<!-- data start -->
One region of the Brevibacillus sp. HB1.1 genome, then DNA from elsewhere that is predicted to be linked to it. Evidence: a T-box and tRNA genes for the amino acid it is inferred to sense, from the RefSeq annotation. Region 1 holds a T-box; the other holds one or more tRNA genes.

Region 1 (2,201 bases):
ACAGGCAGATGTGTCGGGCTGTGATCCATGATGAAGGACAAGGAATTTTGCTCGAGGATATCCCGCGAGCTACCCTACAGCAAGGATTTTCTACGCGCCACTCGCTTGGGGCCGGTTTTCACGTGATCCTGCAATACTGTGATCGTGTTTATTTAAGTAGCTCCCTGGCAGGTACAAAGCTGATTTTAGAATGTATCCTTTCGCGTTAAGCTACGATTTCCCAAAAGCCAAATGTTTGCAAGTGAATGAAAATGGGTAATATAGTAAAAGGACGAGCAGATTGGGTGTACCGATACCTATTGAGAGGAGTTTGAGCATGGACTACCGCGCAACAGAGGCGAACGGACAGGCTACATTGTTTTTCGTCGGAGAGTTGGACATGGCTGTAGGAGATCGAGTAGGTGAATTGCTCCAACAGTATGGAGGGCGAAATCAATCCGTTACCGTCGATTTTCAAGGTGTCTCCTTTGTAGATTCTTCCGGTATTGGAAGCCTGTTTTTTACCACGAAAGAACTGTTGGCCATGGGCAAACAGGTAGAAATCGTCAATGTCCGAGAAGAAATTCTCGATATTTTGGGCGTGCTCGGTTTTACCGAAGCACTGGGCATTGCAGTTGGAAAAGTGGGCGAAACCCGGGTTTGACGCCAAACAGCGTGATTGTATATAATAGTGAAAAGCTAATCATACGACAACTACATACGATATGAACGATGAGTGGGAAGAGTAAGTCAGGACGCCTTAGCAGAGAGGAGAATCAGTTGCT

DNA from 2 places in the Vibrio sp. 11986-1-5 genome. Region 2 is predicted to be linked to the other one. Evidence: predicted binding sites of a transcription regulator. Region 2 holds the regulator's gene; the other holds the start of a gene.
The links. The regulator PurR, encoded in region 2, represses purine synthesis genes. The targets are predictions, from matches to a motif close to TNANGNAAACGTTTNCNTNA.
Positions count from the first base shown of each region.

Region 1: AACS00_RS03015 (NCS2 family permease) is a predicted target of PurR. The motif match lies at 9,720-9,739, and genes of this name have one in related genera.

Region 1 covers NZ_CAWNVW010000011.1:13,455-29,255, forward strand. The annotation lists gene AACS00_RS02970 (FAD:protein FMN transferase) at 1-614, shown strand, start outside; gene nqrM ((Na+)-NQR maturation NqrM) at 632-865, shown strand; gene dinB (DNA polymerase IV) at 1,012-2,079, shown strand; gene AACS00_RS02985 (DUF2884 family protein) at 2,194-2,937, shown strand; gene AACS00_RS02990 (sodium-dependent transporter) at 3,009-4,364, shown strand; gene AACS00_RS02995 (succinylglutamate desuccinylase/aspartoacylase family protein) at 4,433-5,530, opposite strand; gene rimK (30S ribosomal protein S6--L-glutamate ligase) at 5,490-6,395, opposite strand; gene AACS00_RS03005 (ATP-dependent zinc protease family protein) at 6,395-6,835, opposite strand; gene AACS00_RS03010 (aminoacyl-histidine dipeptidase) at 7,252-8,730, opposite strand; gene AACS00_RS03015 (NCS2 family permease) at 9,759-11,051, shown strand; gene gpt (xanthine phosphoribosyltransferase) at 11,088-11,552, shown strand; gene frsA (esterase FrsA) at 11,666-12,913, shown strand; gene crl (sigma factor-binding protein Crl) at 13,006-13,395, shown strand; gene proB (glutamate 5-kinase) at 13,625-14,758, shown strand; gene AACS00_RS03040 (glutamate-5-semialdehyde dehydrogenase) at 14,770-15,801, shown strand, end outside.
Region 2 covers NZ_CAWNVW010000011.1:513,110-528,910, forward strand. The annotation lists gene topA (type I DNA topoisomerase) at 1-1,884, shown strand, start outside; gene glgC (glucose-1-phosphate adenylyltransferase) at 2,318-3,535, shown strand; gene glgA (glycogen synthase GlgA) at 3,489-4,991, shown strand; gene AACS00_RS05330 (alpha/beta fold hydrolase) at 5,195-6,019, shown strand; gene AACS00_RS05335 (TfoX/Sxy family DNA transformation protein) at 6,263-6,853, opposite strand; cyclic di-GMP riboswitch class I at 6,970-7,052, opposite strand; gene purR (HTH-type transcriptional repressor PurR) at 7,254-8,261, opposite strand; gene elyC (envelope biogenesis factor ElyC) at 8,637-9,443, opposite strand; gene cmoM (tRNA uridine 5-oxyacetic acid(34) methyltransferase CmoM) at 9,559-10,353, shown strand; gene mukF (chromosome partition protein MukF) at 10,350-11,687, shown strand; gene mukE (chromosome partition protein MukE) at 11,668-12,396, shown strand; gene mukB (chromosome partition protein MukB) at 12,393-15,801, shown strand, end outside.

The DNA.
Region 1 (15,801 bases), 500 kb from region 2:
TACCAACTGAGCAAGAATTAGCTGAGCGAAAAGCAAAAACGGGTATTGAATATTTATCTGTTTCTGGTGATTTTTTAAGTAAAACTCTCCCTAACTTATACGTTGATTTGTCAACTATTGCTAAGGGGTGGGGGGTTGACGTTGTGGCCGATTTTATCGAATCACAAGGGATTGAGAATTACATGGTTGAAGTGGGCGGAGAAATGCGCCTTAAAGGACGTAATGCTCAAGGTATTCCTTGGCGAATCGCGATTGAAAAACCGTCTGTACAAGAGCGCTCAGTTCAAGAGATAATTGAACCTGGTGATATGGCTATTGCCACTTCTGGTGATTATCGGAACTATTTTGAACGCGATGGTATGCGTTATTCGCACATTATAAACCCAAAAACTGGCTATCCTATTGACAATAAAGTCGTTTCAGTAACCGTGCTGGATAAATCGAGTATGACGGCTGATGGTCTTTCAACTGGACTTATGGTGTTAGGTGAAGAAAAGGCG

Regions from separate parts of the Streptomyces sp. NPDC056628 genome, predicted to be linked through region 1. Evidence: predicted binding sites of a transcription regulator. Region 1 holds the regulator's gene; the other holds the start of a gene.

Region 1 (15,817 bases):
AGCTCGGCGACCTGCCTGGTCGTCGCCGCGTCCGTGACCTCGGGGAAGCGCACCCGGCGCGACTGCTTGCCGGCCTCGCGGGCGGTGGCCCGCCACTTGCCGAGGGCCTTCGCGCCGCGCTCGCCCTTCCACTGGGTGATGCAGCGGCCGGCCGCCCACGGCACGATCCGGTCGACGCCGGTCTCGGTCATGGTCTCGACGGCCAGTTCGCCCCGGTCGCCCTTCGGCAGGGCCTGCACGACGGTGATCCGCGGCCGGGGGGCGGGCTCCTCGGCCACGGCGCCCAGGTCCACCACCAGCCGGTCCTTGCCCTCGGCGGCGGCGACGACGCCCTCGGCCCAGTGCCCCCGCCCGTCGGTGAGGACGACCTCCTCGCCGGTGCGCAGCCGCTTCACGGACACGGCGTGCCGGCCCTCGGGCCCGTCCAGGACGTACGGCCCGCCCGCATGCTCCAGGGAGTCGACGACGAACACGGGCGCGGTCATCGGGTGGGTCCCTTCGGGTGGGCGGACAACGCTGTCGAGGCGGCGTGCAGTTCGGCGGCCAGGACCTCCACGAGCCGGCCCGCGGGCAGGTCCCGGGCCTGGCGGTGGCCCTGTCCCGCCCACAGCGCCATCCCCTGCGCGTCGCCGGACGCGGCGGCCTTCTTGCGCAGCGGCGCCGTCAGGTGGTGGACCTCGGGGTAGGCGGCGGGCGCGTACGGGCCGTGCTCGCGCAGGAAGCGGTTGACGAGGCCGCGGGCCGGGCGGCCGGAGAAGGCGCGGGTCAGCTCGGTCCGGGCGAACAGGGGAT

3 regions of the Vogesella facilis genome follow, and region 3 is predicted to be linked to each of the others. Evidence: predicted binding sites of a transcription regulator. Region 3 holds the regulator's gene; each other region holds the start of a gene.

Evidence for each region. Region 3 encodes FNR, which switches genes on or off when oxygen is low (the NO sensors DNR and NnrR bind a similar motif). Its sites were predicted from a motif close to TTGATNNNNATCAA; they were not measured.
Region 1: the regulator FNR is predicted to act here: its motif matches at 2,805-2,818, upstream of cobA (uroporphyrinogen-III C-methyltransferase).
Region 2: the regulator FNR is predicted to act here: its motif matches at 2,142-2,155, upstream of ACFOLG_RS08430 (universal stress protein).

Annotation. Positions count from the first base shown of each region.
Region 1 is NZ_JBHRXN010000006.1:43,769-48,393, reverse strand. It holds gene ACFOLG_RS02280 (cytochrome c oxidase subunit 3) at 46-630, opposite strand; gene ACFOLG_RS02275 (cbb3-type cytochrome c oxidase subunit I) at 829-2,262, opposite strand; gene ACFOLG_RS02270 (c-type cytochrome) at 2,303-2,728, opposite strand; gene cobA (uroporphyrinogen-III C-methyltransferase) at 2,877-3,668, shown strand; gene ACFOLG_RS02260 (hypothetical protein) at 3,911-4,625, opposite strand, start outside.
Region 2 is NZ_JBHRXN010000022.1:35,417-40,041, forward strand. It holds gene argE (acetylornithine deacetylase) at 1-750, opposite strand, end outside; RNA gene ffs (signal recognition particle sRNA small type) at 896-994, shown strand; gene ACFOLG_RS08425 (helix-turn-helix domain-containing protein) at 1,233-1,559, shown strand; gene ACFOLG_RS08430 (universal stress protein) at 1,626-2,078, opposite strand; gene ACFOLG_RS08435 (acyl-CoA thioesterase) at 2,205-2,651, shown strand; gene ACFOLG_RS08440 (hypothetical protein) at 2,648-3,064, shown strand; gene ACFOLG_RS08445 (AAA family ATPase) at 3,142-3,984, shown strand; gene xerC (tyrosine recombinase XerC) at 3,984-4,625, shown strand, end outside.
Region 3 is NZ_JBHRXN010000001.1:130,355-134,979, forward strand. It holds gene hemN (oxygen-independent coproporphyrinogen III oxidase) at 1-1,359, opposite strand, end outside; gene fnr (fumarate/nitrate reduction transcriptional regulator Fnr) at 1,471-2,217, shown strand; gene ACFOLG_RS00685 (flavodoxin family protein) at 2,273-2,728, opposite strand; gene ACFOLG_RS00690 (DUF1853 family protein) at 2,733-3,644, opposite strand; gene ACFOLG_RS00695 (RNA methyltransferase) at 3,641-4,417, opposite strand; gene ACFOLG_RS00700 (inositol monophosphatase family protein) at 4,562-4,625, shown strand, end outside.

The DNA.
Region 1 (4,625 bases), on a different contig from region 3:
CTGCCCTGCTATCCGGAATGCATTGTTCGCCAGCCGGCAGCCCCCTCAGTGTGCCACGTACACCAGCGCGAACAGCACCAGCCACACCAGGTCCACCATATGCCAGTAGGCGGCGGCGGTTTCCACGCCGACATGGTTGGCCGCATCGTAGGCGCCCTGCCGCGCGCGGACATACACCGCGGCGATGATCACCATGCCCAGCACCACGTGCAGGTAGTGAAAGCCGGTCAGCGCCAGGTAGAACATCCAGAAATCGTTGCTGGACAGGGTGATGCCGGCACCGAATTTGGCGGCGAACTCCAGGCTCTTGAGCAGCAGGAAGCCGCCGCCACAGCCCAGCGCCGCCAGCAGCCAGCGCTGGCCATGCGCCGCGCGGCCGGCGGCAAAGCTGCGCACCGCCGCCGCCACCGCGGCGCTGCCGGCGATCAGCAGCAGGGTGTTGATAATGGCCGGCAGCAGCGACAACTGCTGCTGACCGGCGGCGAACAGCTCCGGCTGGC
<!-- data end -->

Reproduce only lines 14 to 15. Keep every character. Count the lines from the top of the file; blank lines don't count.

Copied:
Region 1 (15,817 bases):
AGCTCGGCGACCTGCCTGGTCGTCGCCGCGTCCGTGACCTCGGGGAAGCGCACCCGGCGCGACTGCTTGCCGGCCTCGCGGGCGGTGGCCCGCCACTTGCCGAGGGCCTTCGCGCCGCGCTCGCCCTTCCACTGGGTGATGCAGCGGCCGGCCGCCCACGGCACGATCCGGTCGACGCCGGTCTCGGTCATGGTCTCGACGGCCAGTTCGCCCCGGTCGCCCTTCGGCAGGGCCTGCACGACGGTGATCCGCGGCCGGGGGGCGGGCTCCTCGGCCACGGCGCCCAGGTCCACCACCAGCCGGTCCTTGCCCTCGGCGGCGGCGACGACGCCCTCGGCCCAGTGCCCCCGCCCGTCGGTGAGGACGACCTCCTCGCCGGTGCGCAGCCGCTTCACGGACACGGCGTGCCGGCCCTCGGGCCCGTCCAGGACGTACGGCCCGCCCGCATGCTCCAGGGAGTCGACGACGAACACGGGCGCGGTCATCGGGTGGGTCCCTTCGGGTGGGCGGACAACGCTGTCGAGGCGGCGTGCAGTTCGGCGGCCAGGACCTCCACGAGCCGGCCCGCGGGCAGGTCCCGGGCCTGGCGGTGGCCCTGTCCCGCCCACAGCGCCATCCCCTGCGCGTCGCCGGACGCGGCGGCCTTCTTGCGCAGCGGCGCCGTCAGGTGGTGGACCTCGGGGTAGGCGGCGGGCGCGTACGGGCCGTGCTCGCGCAGGAAGCGGTTGACGAGGCCGCGGGCCGGGCGGCCGGAGAAGGCGCGGGTCAGCTCGGTCCGGGCGAACAGGGGAT